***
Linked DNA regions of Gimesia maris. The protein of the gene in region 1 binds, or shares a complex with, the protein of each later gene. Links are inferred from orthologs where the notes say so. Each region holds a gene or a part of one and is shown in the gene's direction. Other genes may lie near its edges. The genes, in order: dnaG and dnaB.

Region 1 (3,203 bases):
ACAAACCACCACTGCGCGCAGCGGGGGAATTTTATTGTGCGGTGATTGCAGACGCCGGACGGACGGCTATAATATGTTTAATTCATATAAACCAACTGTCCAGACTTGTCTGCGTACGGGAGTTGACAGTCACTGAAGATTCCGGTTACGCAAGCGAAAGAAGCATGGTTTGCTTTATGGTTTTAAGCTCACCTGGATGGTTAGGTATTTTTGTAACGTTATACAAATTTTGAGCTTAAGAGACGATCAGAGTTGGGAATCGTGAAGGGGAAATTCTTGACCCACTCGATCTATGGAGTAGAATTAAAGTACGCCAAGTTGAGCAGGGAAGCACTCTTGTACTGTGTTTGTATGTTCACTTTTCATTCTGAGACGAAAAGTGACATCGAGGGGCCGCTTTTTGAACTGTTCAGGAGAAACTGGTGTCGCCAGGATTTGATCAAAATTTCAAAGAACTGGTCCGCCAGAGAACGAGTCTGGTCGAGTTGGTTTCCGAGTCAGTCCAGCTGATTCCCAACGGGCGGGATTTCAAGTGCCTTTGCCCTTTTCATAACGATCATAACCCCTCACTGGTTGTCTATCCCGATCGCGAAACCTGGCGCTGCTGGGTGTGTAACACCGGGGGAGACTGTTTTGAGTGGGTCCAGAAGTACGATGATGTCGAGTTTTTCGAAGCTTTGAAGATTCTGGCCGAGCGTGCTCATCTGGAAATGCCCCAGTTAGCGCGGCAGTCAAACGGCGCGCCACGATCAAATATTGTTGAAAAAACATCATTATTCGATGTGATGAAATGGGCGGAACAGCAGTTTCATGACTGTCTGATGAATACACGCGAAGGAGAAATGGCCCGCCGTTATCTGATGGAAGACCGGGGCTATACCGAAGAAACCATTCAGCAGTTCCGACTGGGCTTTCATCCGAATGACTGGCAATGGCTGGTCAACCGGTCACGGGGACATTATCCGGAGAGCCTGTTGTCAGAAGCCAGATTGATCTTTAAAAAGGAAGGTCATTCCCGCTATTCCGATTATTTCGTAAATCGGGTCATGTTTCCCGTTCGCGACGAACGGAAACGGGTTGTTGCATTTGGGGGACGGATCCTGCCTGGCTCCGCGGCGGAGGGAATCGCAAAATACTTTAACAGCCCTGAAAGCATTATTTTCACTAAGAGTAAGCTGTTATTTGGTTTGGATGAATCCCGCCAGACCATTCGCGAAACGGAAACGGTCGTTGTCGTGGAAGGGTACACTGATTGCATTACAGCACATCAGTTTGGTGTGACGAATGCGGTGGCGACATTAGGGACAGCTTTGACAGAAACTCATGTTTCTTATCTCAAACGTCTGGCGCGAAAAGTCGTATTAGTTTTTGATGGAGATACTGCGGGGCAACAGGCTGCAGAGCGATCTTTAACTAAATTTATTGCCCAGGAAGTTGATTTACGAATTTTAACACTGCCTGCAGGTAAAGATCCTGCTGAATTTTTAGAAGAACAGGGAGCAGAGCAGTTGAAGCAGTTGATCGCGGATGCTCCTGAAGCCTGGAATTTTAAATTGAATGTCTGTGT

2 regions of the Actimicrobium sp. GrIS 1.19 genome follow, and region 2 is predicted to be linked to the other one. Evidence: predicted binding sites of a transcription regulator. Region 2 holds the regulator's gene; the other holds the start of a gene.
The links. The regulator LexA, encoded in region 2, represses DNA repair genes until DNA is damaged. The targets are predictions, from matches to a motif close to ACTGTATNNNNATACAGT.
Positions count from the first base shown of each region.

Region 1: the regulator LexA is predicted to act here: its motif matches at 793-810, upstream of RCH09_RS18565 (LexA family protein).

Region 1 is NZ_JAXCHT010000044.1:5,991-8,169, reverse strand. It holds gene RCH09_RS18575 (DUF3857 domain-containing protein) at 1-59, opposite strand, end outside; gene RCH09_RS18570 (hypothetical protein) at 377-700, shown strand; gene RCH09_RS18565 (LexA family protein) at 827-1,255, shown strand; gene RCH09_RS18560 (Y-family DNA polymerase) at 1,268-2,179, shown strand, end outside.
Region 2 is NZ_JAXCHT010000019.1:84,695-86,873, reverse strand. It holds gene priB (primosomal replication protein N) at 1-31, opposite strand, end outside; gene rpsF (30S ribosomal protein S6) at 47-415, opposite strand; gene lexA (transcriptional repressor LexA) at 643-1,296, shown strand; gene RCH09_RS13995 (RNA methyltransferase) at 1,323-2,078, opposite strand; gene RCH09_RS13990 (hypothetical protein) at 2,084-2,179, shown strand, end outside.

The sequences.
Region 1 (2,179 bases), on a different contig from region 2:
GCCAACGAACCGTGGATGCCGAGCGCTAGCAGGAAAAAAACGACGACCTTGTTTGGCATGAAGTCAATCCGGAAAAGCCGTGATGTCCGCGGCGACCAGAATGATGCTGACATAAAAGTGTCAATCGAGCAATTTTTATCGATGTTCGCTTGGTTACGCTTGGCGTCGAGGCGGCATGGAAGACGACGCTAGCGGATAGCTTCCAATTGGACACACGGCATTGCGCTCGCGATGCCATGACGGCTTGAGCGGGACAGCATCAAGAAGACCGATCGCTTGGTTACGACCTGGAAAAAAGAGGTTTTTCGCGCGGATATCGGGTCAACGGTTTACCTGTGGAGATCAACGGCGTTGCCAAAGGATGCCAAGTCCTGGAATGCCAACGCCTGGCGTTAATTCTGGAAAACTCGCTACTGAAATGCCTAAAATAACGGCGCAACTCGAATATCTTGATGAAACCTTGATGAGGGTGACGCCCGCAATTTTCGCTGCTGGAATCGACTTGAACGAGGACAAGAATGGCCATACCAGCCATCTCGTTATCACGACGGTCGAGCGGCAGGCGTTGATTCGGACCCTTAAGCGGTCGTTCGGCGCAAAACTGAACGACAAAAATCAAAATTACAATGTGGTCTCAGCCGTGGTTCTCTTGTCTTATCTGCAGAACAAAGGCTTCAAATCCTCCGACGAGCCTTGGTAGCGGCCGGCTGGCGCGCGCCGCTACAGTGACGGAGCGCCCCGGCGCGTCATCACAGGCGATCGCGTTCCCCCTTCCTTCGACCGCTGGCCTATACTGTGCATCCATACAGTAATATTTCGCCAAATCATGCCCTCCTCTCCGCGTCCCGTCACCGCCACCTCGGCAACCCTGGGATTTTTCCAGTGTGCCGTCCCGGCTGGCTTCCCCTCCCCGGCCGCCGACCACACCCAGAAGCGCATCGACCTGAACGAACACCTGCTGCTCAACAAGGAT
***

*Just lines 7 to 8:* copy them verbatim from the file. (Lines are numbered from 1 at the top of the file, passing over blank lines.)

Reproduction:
Region 1: the regulator LexA is predicted to act here: its motif matches at 793-810, upstream of RCH09_RS18565 (LexA family protein).

Region 1 is NZ_JAXCHT010000044.1:5,991-8,169, reverse strand. It holds gene RCH09_RS18575 (DUF3857 domain-containing protein) at 1-59, opposite strand, end outside; gene RCH09_RS18570 (hypothetical protein) at 377-700, shown strand; gene RCH09_RS18565 (LexA family protein) at 827-1,255, shown strand; gene RCH09_RS18560 (Y-family DNA polymerase) at 1,268-2,179, shown strand, end outside.